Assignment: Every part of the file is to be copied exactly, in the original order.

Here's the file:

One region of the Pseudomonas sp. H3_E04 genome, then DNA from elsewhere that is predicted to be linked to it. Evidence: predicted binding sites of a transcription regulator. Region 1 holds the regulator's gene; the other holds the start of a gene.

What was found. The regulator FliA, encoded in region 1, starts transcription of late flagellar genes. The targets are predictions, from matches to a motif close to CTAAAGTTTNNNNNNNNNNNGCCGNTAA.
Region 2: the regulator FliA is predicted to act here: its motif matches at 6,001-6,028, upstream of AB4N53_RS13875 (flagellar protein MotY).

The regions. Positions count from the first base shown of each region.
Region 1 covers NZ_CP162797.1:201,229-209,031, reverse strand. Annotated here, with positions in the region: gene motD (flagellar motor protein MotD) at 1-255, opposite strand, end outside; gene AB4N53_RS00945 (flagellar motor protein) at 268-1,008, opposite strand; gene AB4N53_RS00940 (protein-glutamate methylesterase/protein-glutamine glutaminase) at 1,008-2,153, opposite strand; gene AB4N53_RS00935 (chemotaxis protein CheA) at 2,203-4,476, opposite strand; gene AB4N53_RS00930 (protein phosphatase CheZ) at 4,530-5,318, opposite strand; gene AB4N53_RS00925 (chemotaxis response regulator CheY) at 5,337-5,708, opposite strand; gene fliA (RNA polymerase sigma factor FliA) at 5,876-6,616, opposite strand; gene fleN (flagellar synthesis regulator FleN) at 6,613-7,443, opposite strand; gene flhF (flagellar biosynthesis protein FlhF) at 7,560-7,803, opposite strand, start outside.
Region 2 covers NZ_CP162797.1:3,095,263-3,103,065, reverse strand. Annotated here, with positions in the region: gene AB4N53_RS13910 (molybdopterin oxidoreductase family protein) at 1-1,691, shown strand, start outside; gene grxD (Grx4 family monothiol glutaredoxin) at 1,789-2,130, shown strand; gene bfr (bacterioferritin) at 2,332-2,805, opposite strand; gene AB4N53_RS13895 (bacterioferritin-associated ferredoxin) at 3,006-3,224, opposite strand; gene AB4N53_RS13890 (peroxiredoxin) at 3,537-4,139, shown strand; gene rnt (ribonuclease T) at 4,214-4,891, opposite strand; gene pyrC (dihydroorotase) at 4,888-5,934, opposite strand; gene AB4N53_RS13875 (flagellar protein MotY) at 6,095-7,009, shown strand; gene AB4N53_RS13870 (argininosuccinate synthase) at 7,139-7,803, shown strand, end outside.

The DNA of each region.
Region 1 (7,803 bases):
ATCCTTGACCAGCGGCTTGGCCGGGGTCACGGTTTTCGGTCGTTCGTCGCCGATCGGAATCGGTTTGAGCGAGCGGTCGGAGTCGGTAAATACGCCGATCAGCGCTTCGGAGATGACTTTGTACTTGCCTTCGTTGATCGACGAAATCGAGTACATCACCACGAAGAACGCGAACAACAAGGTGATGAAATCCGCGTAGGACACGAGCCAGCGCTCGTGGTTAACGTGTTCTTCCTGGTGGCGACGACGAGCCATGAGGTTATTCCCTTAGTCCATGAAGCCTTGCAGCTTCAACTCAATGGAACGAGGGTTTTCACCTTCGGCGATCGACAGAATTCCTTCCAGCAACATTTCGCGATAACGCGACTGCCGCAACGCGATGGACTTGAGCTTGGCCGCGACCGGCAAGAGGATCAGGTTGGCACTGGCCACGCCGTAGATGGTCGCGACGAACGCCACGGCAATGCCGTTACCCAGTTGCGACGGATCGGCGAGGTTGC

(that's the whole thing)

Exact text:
One region of the Pseudomonas sp. H3_E04 genome, then DNA from elsewhere that is predicted to be linked to it. Evidence: predicted binding sites of a transcription regulator. Region 1 holds the regulator's gene; the other holds the start of a gene.

What was found. The regulator FliA, encoded in region 1, starts transcription of late flagellar genes. The targets are predictions, from matches to a motif close to CTAAAGTTTNNNNNNNNNNNGCCGNTAA.
Region 2: the regulator FliA is predicted to act here: its motif matches at 6,001-6,028, upstream of AB4N53_RS13875 (flagellar protein MotY).

The regions. Positions count from the first base shown of each region.
Region 1 covers NZ_CP162797.1:201,229-209,031, reverse strand. Annotated here, with positions in the region: gene motD (flagellar motor protein MotD) at 1-255, opposite strand, end outside; gene AB4N53_RS00945 (flagellar motor protein) at 268-1,008, opposite strand; gene AB4N53_RS00940 (protein-glutamate methylesterase/protein-glutamine glutaminase) at 1,008-2,153, opposite strand; gene AB4N53_RS00935 (chemotaxis protein CheA) at 2,203-4,476, opposite strand; gene AB4N53_RS00930 (protein phosphatase CheZ) at 4,530-5,318, opposite strand; gene AB4N53_RS00925 (chemotaxis response regulator CheY) at 5,337-5,708, opposite strand; gene fliA (RNA polymerase sigma factor FliA) at 5,876-6,616, opposite strand; gene fleN (flagellar synthesis regulator FleN) at 6,613-7,443, opposite strand; gene flhF (flagellar biosynthesis protein FlhF) at 7,560-7,803, opposite strand, start outside.
Region 2 covers NZ_CP162797.1:3,095,263-3,103,065, reverse strand. Annotated here, with positions in the region: gene AB4N53_RS13910 (molybdopterin oxidoreductase family protein) at 1-1,691, shown strand, start outside; gene grxD (Grx4 family monothiol glutaredoxin) at 1,789-2,130, shown strand; gene bfr (bacterioferritin) at 2,332-2,805, opposite strand; gene AB4N53_RS13895 (bacterioferritin-associated ferredoxin) at 3,006-3,224, opposite strand; gene AB4N53_RS13890 (peroxiredoxin) at 3,537-4,139, shown strand; gene rnt (ribonuclease T) at 4,214-4,891, opposite strand; gene pyrC (dihydroorotase) at 4,888-5,934, opposite strand; gene AB4N53_RS13875 (flagellar protein MotY) at 6,095-7,009, shown strand; gene AB4N53_RS13870 (argininosuccinate synthase) at 7,139-7,803, shown strand, end outside.

The DNA of each region.
Region 1 (7,803 bases):
ATCCTTGACCAGCGGCTTGGCCGGGGTCACGGTTTTCGGTCGTTCGTCGCCGATCGGAATCGGTTTGAGCGAGCGGTCGGAGTCGGTAAATACGCCGATCAGCGCTTCGGAGATGACTTTGTACTTGCCTTCGTTGATCGACGAAATCGAGTACATCACCACGAAGAACGCGAACAACAAGGTGATGAAATCCGCGTAGGACACGAGCCAGCGCTCGTGGTTAACGTGTTCTTCCTGGTGGCGACGACGAGCCATGAGGTTATTCCCTTAGTCCATGAAGCCTTGCAGCTTCAACTCAATGGAACGAGGGTTTTCACCTTCGGCGATCGACAGAATTCCTTCCAGCAACATTTCGCGATAACGCGACTGCCGCAACGCGATGGACTTGAGCTTGGCCGCGACCGGCAAGAGGATCAGGTTGGCACTGGCCACGCCGTAGATGGTCGCGACGAACGCCACGGCAATGCCGTTACCCAGTTGCGACGGATCGGCGAGGTTGC